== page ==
Epoxy Granite

May 02, 2017

Epoxy granite is a composite material made of epoxy and granite. It has 10x better vibration dampening than cast iron and up to 3x better than natural granite.

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Epoxy granite is most often used as a base for machine tools (above, Minitech GX 5 Axis CNC) which require high stiffness,
long-term stability, and excellent damping abilities.

Epoxy granite (or synthetic granite) is a composite material composed of epoxy and granite. Because epoxy granite boasts better vibration dampening (up to ten times better than cast iron and up to three times better than natural granite), it is sometimes used in place of cast iron and steel in situations where vibration is an important factor.

Epoxy Granite Uses

Epoxy granite is most often used as a base for machine tools which require high stiffness, long-term stability, and excellent damping abilities. Because cast iron requires an expensive machining process to create precision surfaces after casting, epoxy granite (which does not require expensive post-cast machining and has a higher damping coefficient than cast iron) is often an appealing alternative. The same is true of epoxy granite’s use with respect to natural granite.

How to Manufacture Epoxy Granite

Epoxy granite tools are produced through casting by first mixing granite aggregates with an epoxy resin at ambient temperature in a process known as cold curing. The aggregate is then tightly packed together through vibratory compaction during the molding process. No post-cast machining is required in this case because the surface of the cast part is as good as the inside of the mold.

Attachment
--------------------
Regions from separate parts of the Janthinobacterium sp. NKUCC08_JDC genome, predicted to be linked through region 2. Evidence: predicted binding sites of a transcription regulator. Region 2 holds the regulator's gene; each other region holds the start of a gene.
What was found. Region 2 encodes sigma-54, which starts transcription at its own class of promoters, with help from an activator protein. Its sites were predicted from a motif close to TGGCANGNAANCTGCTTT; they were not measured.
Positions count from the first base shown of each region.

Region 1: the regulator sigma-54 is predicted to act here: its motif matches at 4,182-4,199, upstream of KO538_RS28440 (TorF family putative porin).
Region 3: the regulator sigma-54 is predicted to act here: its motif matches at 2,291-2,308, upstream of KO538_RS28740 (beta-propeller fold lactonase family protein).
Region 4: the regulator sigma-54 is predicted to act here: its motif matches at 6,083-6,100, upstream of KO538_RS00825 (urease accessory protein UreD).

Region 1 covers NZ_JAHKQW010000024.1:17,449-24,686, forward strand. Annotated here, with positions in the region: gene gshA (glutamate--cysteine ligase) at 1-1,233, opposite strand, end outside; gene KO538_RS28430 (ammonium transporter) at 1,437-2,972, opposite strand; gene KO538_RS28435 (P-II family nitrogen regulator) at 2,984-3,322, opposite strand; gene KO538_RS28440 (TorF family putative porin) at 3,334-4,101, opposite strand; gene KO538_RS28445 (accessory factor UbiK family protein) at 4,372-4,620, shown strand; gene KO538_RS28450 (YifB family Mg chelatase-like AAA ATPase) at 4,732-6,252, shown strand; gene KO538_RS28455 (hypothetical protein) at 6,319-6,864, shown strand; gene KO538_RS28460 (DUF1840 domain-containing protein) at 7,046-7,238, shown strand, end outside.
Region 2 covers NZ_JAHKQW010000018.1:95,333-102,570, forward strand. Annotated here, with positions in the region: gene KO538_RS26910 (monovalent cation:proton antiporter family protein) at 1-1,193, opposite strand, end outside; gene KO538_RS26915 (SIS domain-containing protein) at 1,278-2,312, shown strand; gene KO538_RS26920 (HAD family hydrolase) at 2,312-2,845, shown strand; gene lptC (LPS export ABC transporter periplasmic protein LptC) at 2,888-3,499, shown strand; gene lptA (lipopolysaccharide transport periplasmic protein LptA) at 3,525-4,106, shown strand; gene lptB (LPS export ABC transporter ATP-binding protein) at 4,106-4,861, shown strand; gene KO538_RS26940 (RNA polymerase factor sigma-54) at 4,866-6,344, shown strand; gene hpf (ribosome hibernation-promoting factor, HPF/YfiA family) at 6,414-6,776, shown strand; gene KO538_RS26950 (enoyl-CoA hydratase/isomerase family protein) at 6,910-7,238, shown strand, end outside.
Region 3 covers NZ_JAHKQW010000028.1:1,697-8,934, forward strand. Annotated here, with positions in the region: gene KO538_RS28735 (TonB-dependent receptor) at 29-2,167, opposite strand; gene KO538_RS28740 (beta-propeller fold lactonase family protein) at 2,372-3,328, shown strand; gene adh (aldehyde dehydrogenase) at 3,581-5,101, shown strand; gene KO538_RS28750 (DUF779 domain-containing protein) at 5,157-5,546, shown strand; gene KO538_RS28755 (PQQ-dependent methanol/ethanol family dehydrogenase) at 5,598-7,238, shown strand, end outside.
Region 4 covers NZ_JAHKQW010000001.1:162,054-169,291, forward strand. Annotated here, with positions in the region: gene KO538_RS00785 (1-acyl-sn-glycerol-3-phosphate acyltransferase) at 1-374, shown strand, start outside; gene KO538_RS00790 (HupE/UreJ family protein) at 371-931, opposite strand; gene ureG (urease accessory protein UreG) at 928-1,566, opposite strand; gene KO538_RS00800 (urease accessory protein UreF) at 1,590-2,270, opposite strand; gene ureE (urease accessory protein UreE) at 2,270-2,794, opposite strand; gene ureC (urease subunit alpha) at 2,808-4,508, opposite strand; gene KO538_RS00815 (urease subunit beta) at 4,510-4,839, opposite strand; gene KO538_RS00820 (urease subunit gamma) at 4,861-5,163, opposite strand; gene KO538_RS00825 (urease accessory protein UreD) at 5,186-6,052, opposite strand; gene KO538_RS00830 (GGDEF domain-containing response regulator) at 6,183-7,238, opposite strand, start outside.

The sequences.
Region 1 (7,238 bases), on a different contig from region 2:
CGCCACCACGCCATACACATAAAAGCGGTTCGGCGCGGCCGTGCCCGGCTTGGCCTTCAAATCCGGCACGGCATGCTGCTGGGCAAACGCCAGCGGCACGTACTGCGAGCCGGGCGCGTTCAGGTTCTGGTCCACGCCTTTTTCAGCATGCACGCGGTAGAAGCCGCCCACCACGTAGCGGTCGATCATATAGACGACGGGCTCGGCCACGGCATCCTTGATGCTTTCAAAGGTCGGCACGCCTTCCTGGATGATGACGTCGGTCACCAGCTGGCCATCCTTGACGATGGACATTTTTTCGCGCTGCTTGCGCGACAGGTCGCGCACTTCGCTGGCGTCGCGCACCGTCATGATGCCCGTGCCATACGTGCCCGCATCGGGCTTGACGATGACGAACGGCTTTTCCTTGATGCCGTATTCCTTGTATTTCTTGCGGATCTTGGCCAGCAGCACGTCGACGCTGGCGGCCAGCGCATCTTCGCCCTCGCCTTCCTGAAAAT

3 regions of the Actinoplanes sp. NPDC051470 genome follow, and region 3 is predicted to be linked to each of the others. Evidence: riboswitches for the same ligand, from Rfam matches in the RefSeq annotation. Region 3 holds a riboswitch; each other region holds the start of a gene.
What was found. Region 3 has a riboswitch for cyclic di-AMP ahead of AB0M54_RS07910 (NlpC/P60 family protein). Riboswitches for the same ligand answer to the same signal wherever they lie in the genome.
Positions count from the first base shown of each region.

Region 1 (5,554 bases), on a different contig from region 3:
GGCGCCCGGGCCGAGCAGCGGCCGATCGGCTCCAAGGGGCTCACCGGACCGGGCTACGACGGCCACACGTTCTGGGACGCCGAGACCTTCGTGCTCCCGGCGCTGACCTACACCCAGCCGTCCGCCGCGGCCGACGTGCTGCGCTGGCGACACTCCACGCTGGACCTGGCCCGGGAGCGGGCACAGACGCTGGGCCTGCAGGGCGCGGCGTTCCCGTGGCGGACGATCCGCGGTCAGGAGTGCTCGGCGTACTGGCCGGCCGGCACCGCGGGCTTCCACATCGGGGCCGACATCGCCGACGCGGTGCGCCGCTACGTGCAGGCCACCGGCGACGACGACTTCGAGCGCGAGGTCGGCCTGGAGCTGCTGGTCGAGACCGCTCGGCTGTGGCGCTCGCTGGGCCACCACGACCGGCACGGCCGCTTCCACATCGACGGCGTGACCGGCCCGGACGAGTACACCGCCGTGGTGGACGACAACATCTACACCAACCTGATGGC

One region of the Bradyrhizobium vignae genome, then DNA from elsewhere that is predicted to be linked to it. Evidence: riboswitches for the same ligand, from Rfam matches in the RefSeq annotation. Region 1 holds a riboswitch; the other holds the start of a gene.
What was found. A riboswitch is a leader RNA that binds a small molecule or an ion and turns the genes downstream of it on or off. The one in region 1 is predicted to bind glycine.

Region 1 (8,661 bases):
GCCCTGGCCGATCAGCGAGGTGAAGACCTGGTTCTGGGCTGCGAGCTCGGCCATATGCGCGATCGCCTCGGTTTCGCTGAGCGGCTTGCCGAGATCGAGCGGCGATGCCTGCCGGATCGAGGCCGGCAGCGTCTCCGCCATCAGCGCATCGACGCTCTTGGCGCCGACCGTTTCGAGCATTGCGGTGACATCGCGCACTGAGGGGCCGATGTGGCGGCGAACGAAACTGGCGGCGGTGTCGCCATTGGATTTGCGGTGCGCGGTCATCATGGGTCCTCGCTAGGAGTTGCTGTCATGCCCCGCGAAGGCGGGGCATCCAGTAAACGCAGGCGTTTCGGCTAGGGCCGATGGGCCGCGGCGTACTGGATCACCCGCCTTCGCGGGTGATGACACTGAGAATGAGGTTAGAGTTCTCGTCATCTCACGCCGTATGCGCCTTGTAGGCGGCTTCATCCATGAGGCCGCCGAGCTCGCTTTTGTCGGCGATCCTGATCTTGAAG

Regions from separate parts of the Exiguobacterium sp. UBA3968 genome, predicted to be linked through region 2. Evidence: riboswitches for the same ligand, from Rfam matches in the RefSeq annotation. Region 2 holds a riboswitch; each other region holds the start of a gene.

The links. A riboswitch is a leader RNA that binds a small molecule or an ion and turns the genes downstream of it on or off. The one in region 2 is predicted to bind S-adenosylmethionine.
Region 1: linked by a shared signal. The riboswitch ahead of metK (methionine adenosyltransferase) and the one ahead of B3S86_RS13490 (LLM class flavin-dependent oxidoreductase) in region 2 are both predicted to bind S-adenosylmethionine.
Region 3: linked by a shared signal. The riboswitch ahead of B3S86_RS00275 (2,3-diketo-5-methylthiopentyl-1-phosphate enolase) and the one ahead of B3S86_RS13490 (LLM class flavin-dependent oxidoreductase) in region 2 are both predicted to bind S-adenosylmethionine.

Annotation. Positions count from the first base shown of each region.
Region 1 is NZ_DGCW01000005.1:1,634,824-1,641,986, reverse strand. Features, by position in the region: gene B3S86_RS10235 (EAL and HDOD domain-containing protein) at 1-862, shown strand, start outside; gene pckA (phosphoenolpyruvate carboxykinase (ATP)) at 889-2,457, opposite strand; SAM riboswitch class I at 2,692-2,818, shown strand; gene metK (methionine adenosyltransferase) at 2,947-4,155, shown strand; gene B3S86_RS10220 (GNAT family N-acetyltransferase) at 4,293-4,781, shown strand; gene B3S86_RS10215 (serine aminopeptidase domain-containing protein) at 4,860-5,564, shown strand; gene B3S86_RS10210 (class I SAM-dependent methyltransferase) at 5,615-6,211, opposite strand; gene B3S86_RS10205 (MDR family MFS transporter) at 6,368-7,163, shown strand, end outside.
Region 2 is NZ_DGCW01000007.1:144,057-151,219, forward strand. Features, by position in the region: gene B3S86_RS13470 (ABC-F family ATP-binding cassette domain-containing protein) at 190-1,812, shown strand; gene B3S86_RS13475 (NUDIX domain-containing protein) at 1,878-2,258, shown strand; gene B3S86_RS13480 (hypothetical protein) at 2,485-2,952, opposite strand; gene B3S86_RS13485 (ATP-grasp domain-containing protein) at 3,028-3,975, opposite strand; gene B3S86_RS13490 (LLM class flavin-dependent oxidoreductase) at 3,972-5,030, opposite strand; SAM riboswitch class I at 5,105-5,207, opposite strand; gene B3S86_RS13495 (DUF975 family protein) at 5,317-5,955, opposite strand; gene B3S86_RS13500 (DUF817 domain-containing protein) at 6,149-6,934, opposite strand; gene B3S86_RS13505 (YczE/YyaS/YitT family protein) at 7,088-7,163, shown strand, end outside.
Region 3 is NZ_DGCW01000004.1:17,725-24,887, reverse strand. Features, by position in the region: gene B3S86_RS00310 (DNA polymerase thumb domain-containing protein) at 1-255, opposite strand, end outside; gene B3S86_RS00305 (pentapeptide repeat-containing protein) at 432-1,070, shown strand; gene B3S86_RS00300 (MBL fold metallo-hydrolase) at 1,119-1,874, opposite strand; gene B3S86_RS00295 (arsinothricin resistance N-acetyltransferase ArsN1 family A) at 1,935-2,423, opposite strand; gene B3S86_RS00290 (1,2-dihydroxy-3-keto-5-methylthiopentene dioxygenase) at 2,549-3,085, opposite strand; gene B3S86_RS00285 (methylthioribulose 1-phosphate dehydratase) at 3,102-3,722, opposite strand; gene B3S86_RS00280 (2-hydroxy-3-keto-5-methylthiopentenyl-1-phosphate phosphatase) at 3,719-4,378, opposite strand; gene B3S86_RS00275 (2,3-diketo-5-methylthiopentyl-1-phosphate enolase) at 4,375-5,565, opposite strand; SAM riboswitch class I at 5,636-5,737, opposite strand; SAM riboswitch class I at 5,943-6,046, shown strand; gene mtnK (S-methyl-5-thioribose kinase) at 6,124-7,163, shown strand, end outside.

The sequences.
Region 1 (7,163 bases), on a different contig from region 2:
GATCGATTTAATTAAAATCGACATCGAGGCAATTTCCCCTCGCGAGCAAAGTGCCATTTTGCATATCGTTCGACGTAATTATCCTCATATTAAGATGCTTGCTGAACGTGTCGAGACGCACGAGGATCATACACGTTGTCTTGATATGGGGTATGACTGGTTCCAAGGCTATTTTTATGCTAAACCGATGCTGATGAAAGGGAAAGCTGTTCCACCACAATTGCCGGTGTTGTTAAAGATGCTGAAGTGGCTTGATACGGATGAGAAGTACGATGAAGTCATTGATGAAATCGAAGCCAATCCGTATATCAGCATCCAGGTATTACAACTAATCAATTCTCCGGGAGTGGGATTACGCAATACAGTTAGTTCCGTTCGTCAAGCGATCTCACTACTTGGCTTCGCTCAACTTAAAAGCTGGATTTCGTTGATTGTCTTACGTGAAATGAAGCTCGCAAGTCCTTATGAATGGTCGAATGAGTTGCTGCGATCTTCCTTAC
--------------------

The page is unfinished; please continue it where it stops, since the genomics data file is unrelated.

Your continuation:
Epoxy Granite Benefits

In addition to vibration dampening, epoxy granite boasts a myriad of mechanical advantages including a high chemical resistance to most solvents and cutting fluids commonly used. Epoxy granite also boasts an increased flexibility and ease in product construction as multiple components can be integrated into one casting and inserts can be included in the casting process to reduce the amount of post-cast machining necessary. Also, epoxy granite production does not require a uniform wall thickness or painting (further increasing the design flexibility and ease of production of epoxy granite parts). Interestingly, epoxy granite composite has a density approximately equal to that of aluminum (with thicker pieces for equivalent strength) and the casting process uses significantly less energy than metallic castings do because they are performed at room temperature. However, epoxy granite does have a few downsides including a low shock resistance and low tensile strength especially in thin sections less than one inch.

Epoxy granite is already well-established in the field that it is used in most frequently and therefore is not expected to experience a significant surge in use in the coming decades. However, it is possible that future research will uncover new and exciting uses for the staple in the machine tools industry, most likely in applications that require the high vibration dampening epoxy granite is known for.

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